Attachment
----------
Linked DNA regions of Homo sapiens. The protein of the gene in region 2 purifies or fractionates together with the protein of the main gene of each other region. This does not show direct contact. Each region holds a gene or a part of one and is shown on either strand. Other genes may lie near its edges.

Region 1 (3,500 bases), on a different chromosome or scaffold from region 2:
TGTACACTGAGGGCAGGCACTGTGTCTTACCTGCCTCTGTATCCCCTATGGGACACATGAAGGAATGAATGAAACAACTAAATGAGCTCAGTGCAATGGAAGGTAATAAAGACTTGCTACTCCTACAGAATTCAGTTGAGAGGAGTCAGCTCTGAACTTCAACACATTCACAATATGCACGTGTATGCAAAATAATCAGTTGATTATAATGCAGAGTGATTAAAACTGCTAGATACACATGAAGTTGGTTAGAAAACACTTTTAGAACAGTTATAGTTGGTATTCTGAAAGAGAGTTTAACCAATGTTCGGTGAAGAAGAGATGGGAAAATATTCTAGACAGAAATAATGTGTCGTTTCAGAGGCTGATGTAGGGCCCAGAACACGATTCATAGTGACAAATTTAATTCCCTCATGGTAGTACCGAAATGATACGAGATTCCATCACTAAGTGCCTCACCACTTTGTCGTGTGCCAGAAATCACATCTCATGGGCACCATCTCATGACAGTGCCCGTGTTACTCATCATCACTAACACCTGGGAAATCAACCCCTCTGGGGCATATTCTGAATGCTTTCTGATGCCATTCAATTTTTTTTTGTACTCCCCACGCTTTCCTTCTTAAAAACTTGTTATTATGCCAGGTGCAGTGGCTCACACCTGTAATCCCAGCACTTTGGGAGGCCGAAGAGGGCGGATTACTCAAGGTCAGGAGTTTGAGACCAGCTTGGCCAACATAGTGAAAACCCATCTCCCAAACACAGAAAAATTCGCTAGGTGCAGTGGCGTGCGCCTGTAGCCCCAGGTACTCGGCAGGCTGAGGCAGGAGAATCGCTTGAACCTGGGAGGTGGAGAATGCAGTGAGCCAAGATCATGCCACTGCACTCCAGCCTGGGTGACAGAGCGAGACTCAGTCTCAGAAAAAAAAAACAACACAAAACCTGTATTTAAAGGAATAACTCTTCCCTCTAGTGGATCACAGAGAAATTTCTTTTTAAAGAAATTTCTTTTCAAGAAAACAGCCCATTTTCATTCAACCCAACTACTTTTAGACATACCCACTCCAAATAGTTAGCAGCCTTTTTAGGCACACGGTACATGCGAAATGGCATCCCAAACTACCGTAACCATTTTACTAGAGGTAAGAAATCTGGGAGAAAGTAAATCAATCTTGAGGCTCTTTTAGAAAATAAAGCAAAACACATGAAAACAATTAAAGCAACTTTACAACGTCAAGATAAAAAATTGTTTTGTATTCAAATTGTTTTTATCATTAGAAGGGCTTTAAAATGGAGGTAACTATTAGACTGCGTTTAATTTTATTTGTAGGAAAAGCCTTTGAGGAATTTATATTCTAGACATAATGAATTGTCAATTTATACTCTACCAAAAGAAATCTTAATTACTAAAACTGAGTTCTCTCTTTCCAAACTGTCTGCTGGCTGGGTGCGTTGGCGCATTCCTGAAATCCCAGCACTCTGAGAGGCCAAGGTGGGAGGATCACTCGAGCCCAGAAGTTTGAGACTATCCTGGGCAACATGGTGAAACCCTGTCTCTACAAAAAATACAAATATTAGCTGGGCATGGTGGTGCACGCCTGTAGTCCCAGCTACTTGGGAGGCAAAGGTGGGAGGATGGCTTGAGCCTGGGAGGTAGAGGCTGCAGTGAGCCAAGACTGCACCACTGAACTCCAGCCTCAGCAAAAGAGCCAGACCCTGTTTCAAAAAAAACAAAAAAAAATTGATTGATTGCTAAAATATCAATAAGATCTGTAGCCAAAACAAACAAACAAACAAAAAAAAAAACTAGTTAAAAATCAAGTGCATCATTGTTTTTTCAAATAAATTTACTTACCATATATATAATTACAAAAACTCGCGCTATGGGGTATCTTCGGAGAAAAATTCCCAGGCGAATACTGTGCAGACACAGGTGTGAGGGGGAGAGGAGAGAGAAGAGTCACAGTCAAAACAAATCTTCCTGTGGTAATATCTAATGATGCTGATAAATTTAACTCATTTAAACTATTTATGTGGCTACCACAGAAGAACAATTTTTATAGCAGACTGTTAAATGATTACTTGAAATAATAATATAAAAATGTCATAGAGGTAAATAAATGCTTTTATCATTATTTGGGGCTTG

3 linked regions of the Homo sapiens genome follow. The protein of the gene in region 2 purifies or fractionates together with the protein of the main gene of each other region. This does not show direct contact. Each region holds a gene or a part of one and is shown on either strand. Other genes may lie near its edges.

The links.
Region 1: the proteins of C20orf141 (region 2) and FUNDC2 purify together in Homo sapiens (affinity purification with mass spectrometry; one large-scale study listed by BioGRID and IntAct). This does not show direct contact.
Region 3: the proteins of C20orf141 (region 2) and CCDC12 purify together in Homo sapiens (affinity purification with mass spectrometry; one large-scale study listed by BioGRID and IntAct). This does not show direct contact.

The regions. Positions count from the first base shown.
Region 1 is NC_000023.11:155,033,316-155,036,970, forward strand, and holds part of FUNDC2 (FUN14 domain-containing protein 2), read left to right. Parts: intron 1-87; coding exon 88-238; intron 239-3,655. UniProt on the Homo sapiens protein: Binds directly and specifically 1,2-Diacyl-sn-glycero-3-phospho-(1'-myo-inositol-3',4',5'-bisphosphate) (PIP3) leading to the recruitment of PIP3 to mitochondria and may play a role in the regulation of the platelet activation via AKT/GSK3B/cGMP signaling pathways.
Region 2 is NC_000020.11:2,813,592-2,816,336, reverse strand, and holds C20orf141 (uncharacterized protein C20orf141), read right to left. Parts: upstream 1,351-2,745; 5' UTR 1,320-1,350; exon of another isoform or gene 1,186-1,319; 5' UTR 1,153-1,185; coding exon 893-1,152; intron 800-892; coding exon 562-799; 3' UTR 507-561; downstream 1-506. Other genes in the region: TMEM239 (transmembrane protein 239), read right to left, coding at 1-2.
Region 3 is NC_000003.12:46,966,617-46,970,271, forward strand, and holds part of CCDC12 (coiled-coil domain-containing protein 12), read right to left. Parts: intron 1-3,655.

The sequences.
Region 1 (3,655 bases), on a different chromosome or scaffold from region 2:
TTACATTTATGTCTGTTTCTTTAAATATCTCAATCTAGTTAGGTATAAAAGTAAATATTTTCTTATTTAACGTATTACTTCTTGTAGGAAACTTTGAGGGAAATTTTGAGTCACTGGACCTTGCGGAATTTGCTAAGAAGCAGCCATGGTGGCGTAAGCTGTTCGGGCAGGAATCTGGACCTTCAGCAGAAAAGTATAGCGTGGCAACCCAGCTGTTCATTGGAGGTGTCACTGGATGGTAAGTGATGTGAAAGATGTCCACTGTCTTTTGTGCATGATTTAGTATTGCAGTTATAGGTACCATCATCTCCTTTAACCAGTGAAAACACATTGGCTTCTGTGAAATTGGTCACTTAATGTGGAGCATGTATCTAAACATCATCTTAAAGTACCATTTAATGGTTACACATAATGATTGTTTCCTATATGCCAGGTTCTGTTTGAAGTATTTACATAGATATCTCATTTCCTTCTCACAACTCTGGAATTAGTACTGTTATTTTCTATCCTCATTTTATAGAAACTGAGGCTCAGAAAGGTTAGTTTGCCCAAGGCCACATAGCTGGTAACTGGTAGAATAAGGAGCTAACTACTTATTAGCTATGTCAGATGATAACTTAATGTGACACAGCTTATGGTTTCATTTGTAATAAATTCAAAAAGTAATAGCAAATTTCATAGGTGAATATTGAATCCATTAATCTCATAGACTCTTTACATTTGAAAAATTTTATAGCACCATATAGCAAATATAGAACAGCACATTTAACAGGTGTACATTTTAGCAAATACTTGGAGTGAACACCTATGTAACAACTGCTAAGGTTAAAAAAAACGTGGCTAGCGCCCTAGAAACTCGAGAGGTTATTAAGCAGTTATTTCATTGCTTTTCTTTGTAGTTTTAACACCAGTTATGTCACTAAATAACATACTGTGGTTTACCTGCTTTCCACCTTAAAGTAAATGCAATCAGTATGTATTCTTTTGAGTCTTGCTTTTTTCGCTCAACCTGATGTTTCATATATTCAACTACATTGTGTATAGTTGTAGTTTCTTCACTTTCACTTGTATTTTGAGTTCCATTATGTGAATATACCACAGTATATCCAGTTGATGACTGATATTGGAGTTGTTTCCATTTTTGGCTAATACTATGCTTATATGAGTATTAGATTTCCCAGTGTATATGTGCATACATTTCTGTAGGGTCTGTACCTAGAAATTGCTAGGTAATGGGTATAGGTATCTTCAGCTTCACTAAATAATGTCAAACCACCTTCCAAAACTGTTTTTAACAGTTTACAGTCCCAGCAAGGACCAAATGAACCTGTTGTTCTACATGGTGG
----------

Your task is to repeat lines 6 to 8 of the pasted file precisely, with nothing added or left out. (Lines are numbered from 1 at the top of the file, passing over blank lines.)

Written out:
Region 1: the proteins of C20orf141 (region 2) and FUNDC2 purify together in Homo sapiens (affinity purification with mass spectrometry; one large-scale study listed by BioGRID and IntAct). This does not show direct contact.
Region 3: the proteins of C20orf141 (region 2) and CCDC12 purify together in Homo sapiens (affinity purification with mass spectrometry; one large-scale study listed by BioGRID and IntAct). This does not show direct contact.

The regions. Positions count from the first base shown.